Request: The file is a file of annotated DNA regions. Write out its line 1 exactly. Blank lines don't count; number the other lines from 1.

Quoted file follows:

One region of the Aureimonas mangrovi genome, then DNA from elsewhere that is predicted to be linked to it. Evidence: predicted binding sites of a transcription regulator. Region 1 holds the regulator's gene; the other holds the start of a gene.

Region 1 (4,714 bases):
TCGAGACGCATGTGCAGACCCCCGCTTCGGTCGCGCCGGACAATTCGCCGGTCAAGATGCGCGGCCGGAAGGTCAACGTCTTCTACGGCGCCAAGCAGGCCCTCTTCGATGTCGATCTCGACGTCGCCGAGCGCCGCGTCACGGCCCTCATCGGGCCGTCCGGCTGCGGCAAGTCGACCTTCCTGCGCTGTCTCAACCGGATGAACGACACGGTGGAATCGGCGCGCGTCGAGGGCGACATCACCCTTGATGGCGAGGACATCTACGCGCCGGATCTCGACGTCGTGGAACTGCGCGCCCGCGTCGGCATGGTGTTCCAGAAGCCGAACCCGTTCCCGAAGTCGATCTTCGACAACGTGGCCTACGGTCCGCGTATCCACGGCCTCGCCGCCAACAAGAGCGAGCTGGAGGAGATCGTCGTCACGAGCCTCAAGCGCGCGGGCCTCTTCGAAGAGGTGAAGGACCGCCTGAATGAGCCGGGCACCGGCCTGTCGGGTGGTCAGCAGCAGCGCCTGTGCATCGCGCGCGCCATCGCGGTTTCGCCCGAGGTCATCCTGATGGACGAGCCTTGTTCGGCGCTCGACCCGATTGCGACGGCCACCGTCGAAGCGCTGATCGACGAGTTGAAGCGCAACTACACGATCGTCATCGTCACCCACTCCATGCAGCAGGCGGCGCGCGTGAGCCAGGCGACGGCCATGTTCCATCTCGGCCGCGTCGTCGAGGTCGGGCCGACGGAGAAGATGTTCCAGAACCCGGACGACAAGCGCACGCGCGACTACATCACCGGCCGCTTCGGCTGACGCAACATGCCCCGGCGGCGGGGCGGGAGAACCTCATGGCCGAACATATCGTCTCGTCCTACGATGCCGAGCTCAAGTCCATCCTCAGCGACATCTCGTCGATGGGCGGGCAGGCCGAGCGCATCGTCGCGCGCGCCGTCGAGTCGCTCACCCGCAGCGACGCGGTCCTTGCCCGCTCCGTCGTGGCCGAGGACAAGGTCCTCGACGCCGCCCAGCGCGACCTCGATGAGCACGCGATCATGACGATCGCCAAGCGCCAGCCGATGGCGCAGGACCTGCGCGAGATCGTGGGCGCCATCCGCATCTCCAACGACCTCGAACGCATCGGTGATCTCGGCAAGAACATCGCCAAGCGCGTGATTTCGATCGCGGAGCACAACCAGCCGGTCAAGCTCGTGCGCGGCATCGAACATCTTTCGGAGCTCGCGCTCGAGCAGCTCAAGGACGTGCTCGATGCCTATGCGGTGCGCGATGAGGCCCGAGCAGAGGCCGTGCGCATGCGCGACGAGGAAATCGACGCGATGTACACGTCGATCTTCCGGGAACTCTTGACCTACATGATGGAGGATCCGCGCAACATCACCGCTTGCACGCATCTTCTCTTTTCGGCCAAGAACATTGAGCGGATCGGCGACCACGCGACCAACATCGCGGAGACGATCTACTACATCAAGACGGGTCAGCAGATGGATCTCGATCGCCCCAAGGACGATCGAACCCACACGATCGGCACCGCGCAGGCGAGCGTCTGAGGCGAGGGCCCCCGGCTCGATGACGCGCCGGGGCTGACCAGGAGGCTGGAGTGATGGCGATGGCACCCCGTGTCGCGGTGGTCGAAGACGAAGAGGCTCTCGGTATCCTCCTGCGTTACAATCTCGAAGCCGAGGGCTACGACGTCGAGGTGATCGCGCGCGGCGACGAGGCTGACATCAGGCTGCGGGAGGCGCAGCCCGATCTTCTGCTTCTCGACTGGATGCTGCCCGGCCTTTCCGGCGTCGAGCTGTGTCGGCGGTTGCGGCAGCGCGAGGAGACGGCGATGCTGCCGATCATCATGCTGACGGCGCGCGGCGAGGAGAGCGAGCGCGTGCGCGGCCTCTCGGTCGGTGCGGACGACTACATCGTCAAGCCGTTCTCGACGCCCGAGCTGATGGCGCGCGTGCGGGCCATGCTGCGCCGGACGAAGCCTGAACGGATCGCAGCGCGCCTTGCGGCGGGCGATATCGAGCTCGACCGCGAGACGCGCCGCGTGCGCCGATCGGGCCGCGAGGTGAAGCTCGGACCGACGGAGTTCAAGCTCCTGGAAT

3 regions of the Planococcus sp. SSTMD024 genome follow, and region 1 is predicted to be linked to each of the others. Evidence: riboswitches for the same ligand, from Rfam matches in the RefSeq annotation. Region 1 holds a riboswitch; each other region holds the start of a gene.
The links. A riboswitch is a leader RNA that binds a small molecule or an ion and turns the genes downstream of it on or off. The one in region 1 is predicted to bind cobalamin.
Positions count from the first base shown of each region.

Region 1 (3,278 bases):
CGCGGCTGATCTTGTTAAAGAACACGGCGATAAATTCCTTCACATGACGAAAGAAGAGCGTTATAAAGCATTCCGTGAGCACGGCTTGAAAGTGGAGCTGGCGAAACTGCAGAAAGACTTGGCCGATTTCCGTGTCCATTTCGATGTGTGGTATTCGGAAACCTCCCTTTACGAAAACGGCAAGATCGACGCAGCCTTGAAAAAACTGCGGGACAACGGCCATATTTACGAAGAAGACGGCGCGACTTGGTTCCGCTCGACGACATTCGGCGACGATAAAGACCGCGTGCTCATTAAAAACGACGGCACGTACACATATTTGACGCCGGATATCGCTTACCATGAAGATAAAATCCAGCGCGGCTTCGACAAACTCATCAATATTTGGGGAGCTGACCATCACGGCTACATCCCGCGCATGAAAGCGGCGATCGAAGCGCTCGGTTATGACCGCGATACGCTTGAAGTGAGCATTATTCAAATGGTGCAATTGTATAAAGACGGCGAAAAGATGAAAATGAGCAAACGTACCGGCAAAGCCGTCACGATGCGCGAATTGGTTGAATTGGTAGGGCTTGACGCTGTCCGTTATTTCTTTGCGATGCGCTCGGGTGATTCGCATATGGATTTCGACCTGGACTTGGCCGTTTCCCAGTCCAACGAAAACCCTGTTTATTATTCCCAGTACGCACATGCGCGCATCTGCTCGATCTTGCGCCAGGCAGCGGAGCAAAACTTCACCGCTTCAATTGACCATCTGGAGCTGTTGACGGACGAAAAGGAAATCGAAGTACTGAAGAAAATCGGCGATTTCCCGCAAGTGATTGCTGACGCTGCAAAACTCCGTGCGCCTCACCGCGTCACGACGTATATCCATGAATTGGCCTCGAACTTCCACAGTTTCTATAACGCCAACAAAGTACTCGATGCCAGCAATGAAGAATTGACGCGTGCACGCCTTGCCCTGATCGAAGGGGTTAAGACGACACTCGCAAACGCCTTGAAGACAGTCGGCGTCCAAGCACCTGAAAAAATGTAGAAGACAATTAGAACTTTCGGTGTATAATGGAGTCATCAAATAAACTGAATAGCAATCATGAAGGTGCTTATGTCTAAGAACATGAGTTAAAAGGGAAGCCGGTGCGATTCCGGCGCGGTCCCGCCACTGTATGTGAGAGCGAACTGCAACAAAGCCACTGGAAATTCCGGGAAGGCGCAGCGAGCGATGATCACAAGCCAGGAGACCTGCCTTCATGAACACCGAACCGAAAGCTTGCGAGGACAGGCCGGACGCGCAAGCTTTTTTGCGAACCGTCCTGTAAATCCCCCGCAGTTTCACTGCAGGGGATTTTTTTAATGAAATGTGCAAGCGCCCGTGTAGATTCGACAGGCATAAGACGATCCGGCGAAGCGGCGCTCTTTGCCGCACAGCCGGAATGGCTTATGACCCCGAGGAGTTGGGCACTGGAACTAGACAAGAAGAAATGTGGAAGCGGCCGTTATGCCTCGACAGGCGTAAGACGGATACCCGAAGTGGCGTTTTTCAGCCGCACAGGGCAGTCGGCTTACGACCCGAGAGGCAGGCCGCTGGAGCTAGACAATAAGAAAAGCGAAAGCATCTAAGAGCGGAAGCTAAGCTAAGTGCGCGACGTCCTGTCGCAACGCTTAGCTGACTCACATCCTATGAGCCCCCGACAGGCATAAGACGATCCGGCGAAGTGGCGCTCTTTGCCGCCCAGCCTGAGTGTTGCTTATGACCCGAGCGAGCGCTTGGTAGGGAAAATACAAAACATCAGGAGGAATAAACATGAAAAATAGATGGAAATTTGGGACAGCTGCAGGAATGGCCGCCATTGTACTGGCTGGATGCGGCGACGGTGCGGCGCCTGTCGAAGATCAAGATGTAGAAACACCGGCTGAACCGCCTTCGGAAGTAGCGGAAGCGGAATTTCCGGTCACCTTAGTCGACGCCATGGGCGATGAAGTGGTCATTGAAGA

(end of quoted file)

One region of the Aureimonas mangrovi genome, then DNA from elsewhere that is predicted to be linked to it. Evidence: predicted binding sites of a transcription regulator. Region 1 holds the regulator's gene; the other holds the start of a gene.